BLOG TOUR: A Constellation of Roses by Miranda Asebedo [GIVEAWAY]

A Constellation of RosesA Constellation of Roses
by Miranda Asebedo
Release Date: November 5th, 2019
Genres: Young Adult Contemporary

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SYNOPSIS: Ever since her mother walked out, Trix McCabe has been determined to make it on her own. And with her near-magical gift for pulling valuables off unsuspecting strangers, Trix is confident she has what it takes to survive. Until she’s caught and given a choice: jail time, or go live with her long-lost family in the tiny town of Rocksaw, Kansas.

Trix doesn’t plan to stick around Rocksaw long, but there’s something special about her McCabe relatives that she is drawn to. Her aunt, Mia, bakes pies that seem to cure all ills. Her cousin, Ember, can tell a person’s deepest secret with the touch of a hand. And Trix’s great-aunt takes one look at Trix’s palm and tells her that if she doesn’t put down roots somewhere, she won’t have a future anywhere.

Before long, Trix feels like she might finally belong with this special group of women in this tiny town in Kansas. But when her past comes back to haunt her, she’ll have to decide whether to take a chance on this new life . . . or keep running from the one she’s always known.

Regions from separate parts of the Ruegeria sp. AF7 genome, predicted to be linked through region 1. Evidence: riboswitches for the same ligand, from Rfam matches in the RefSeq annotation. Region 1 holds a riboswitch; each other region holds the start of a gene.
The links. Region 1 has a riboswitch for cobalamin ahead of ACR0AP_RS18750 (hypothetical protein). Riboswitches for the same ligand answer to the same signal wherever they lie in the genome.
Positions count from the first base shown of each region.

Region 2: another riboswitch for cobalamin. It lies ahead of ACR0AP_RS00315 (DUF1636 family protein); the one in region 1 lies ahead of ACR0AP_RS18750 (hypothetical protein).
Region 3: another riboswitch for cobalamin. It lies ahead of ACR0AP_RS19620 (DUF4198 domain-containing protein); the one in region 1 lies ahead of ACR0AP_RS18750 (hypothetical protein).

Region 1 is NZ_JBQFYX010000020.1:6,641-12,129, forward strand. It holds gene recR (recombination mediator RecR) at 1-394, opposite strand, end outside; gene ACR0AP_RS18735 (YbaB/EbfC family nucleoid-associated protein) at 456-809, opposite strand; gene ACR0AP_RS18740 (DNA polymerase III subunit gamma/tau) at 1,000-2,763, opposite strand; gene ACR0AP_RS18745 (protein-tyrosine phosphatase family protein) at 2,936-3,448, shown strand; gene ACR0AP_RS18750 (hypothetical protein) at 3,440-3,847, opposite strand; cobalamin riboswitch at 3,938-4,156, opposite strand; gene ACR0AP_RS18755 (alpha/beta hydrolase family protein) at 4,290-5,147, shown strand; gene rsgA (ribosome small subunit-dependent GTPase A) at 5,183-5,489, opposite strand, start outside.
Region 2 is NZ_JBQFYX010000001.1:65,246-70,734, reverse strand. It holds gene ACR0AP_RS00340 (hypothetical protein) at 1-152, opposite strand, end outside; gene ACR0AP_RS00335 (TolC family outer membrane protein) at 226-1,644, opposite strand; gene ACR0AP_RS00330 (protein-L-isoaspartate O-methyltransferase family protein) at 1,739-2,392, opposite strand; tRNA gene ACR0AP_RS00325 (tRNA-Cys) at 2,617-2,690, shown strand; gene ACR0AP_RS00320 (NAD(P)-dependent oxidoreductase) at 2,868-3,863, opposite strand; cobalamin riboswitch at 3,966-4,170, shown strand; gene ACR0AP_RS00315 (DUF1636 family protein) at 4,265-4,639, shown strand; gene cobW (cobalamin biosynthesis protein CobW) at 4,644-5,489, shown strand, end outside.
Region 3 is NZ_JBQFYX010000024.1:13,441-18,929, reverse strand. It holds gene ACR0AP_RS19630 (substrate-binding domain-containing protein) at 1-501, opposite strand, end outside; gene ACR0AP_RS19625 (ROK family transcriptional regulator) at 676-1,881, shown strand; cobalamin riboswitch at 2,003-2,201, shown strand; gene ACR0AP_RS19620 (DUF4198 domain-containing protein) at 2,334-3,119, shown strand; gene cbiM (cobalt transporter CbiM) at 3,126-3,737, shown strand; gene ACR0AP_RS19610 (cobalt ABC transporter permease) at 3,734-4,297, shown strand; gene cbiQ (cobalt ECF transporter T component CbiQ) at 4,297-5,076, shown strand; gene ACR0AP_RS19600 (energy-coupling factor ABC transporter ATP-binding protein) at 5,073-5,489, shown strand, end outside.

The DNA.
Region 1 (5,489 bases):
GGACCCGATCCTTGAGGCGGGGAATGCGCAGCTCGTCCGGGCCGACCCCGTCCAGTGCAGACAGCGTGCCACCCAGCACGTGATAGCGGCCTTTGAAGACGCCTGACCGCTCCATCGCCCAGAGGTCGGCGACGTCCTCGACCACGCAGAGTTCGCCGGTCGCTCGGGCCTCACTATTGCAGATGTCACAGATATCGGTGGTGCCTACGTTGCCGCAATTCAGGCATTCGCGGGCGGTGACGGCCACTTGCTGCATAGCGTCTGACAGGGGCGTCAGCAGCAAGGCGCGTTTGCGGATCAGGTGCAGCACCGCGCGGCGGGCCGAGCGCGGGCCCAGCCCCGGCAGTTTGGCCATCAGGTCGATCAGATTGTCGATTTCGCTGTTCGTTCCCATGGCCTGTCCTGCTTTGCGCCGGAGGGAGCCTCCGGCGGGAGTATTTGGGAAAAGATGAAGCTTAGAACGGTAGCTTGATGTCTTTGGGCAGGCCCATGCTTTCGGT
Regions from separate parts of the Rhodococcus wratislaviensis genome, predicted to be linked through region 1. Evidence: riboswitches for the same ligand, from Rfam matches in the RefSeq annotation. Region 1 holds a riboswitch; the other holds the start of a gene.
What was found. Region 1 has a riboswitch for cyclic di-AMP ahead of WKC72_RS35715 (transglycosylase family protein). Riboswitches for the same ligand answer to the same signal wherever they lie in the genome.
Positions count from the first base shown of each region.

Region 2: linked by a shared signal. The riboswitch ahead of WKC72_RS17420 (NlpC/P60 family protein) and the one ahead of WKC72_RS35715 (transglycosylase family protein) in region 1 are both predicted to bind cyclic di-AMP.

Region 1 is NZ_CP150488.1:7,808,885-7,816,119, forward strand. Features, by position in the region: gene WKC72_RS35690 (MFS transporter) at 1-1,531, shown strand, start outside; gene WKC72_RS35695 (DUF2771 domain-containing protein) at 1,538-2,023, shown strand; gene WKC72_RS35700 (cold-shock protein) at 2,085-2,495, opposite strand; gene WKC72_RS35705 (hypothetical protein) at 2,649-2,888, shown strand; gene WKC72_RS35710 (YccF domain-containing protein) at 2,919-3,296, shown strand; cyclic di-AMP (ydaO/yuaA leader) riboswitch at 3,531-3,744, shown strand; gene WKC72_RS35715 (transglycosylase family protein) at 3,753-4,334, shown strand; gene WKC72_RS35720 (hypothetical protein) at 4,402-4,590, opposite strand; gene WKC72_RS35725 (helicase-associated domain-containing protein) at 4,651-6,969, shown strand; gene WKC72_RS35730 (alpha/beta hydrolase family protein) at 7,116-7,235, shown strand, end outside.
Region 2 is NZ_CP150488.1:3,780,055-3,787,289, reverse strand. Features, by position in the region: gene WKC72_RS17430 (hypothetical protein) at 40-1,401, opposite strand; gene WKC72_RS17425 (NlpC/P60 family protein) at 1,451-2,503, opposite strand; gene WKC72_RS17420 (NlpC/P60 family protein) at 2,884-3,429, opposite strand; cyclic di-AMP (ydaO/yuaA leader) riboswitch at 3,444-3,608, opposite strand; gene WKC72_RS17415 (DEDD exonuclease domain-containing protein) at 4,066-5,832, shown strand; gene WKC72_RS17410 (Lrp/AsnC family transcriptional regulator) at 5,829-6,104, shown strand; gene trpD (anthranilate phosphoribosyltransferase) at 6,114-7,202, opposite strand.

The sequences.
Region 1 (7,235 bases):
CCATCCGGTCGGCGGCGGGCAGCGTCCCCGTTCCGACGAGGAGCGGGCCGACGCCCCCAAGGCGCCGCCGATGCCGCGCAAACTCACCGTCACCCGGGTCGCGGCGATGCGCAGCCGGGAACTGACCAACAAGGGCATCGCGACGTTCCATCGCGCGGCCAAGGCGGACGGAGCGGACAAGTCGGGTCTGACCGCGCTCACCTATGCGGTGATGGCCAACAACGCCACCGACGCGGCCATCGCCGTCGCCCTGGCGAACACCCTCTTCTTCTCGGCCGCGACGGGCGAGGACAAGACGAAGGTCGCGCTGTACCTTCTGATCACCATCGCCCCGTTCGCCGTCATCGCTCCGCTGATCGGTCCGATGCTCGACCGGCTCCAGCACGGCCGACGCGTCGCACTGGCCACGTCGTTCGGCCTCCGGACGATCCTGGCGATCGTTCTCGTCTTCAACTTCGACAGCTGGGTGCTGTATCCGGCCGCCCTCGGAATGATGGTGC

With lovable and flawed characters, an evocative setting, and friendships to treasure, A Constellation of Roses is the perfect companion to Miranda Asebedo’s debut novel The Deepest Roots.

REVIEW: Man, this book REALLY gave me a craving for some baked good! The pies are obviously the main feature, but I would KILL for some of Mia’s muffins too! This book had a really fun premise where each of the women in this family have a special “gift”. It’s a nice touch of magical realism that weaves its way throughout the book. I liked that the atmosphere wasn’t too dark though it did get a little gritty at times.

Trix was a tough character for me–I didn’t always like her and I felt like she read people completely wrong about 75% of the time. I did, however, really like the rest of the McCabe women and I ended up really liking Trix’s relationship with each of them. I thought this book just had a really great cast of strong women.

A couple of minor plot holes for me…it seems like the McCabes would be really sick of pie at this point? I mean, they have it around all the time and they eat it repeatedly throughout the book. How are they not sick of it by now? Also, because of Ember’s ability, she shies away from everyone. But I wondered why she didn’t just wear gloves? Wouldn’t that keep her from learning everyone’s secrets? Anyway, overall I thought this book was good. I felt like it dealt with some tough topics in a really respectful way. The ending was expected and a tad HEA, but I still liked it.